With the retabling of federal copyright legislation, poet and writer John Degen has posted a fact sheet and list of Do's and Dont's for people thinking about this legislation. Most of the attention seems to be being paid to digital locking provisions, but there is so much more that should concern and alarm writers and publishers. A few of each of Degen's observations:
Don’t assume that if some fair dealing is good, more fair dealing will be great – The pressure is on by so called user-rights activists to endlessly expand the fair dealing provision within the Copyright Act. More pernicious than just the adding of new categories to fair dealing (see C-11’s new “Education” category) is the free-culture movement’s desire to take logical, established category definitions and make them so vague (again, see “Education”) that just about any use will fall under them. Fair Dealing was designed as a necessarily limited provision for use. If we remove the limits, we terminally weaken copyright. I am hoping for clarifying amendments in the fair dealing section of C-11.Degan is the literature officer for the Ontario Arts Council, but is careful always to state that his views are his own and not of his employer, the OAC.
Do share – The Internet’s impact on the sharing of culture is indisputable. Never has it been easier for creators and cultural professionals to get their work out there and gather audience and/or readers around it. I think we should all be experimenting as boldly and fearlessly as we can with new business models for cultural distribution, but always with a firm grasp on our rights.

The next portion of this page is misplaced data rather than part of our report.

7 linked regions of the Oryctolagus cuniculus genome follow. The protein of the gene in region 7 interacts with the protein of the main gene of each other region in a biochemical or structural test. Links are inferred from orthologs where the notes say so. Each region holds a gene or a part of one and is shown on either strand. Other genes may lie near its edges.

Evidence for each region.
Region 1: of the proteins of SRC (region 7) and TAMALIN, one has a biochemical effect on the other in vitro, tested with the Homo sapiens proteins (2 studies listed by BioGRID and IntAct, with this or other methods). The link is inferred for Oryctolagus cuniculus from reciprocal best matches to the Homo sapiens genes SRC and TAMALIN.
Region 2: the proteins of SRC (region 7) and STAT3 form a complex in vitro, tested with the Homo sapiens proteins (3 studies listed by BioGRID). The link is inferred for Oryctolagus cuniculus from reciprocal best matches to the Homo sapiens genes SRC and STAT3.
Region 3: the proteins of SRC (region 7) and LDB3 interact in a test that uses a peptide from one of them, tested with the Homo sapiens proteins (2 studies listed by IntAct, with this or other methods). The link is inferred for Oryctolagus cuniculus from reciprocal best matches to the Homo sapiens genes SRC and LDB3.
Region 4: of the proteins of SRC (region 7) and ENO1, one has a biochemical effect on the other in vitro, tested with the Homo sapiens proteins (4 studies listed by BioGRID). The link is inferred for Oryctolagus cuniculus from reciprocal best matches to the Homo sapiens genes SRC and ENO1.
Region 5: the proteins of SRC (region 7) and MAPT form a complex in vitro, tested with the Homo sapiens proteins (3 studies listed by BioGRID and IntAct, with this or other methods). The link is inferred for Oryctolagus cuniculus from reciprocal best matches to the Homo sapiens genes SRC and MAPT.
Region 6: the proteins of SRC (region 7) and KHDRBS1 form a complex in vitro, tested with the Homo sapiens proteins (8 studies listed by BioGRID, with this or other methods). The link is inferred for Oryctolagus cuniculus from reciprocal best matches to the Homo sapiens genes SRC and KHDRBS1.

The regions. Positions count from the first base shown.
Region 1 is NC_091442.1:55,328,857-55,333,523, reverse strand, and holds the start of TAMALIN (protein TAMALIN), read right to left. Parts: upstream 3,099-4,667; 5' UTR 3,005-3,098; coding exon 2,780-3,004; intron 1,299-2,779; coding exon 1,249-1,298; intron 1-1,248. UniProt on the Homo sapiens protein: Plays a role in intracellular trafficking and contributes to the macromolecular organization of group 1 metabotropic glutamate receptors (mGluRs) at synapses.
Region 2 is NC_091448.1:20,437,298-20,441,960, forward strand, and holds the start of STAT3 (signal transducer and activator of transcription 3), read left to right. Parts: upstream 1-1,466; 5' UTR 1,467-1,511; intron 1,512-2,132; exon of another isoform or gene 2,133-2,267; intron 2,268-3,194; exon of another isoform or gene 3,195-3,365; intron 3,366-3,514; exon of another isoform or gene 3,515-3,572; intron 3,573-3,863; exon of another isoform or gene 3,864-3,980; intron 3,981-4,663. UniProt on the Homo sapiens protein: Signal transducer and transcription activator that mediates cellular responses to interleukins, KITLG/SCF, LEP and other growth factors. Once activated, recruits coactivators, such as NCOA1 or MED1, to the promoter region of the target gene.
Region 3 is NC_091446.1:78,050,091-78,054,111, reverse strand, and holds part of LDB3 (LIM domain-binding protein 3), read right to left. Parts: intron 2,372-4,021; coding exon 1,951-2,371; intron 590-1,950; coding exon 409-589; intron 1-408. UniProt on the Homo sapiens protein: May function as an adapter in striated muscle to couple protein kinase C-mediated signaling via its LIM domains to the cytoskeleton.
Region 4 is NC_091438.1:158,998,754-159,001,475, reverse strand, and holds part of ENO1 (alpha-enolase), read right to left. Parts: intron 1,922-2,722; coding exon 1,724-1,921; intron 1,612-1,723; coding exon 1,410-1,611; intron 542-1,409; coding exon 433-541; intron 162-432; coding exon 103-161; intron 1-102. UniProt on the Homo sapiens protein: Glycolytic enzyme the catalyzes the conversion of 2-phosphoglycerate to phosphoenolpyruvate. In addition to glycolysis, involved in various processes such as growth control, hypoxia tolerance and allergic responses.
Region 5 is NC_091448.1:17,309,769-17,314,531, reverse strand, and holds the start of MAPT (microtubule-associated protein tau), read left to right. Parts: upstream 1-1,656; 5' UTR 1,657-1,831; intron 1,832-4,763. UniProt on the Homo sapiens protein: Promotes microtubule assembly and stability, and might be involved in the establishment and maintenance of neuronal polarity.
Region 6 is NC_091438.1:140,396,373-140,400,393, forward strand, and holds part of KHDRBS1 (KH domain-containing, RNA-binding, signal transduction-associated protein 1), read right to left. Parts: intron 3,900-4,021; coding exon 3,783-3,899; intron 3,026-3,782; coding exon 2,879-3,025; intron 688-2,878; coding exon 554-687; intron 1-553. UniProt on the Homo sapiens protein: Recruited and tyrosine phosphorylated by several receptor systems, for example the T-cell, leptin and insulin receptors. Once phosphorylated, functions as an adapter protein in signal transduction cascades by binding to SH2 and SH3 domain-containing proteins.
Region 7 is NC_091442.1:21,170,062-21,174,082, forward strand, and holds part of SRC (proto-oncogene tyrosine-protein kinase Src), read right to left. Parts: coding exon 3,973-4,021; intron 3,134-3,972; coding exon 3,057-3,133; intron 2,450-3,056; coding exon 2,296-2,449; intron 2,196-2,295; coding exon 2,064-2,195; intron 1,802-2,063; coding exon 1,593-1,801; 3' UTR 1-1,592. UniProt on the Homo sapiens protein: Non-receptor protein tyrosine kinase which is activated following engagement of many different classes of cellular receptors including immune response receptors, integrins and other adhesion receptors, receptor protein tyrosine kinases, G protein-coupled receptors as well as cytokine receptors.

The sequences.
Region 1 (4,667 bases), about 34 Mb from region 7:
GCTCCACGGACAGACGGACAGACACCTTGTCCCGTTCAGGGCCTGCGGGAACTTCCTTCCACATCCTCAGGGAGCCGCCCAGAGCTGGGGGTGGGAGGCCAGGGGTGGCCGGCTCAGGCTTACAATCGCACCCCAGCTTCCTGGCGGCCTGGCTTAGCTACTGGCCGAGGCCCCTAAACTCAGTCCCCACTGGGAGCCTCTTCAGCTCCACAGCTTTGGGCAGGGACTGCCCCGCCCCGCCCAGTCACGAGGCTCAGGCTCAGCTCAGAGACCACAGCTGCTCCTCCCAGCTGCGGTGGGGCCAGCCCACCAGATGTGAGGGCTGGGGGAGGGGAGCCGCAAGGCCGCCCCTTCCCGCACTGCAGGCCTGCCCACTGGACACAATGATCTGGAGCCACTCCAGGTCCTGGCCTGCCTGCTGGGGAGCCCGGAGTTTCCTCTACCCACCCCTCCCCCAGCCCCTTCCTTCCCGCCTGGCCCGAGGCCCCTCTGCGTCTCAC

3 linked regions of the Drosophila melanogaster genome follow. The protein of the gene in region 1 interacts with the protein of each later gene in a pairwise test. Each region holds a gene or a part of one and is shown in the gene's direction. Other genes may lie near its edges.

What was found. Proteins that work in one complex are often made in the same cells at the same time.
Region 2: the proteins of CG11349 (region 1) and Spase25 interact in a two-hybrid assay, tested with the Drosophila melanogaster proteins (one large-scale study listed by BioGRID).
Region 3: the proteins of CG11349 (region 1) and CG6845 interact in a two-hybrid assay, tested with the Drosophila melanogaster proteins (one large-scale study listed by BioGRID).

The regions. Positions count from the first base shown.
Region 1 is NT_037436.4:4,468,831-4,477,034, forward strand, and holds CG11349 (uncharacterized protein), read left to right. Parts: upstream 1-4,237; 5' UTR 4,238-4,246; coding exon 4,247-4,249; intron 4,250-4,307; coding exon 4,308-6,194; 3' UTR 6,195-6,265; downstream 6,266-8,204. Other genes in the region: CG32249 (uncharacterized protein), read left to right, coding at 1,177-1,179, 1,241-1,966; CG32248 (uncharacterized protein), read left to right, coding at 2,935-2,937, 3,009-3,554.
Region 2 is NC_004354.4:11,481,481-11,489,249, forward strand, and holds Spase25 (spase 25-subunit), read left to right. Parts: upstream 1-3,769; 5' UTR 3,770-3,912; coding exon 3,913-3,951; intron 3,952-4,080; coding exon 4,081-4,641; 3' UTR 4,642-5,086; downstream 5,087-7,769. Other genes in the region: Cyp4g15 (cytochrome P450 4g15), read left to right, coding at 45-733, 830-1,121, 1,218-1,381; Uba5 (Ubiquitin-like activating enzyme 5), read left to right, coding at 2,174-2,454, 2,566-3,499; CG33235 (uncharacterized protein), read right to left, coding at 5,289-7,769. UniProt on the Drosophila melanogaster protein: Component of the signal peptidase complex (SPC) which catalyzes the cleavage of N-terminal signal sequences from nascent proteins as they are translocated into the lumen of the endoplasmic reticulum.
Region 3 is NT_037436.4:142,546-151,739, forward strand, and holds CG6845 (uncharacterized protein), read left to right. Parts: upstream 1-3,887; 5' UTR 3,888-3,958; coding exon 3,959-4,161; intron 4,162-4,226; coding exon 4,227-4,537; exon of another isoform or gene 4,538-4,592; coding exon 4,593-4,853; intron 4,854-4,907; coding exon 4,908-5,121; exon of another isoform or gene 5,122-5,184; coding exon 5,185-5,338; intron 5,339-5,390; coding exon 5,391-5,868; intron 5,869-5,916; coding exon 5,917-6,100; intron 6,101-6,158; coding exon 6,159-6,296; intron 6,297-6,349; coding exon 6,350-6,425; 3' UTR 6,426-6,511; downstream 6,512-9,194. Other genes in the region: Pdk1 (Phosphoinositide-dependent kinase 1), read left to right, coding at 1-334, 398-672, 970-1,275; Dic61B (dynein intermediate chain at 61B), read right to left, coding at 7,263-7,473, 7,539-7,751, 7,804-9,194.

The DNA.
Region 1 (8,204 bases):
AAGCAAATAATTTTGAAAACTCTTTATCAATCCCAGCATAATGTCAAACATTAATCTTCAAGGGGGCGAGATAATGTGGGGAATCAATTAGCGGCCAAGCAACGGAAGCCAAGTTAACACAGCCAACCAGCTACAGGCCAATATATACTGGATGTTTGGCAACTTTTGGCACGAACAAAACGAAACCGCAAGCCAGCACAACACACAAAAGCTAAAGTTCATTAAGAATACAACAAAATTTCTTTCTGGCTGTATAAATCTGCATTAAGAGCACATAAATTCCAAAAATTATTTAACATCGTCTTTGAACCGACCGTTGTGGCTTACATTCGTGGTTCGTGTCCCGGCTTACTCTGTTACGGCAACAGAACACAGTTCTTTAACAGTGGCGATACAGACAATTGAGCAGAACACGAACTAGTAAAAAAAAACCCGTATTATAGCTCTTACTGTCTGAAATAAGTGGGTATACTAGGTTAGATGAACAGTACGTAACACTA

Don’t confuse actual sharing with forced-sharing (also known as taking) – Any three-year old knows the difference between wanting to share and being forced to share. Free-culture businesses such as Google and YouTube are making billions of dollars selling advertising on top of freely shared content. Fair enough. But when the sharing is forced (Google Books, YouTube “mash-ups” that go far beyond fair dealing) then copyright has been ignored. Don’t give in to this often intentional conflation.
Do love schools and libraries – the cultural sector has always been and should always be the strongest supporters of and partners with education and libraries. I recommend all creators and cultural professionals volunteer their time and content as much as they can in both libraries and schools.
Don’t let this love turn you into a content doormat – Sometimes love hurts. Such is the case right now when a Canadian cultural collective (Access Copyright) finds itself having to fight the misguided free-culture impulses of some of our traditional partners. This goes back to the difference between sharing and taking. The universities and colleges currently refusing to negotiate with Access Copyright want to continue to use Canadian creative content without having to pay for it. This is not about a fantastic professor you know inviting you to speak in her classroom and not having the budget to pay you; this is about extraordinarily well-financed post-secondary institutions wanting to cut collective licensing out of their expense lines altogether.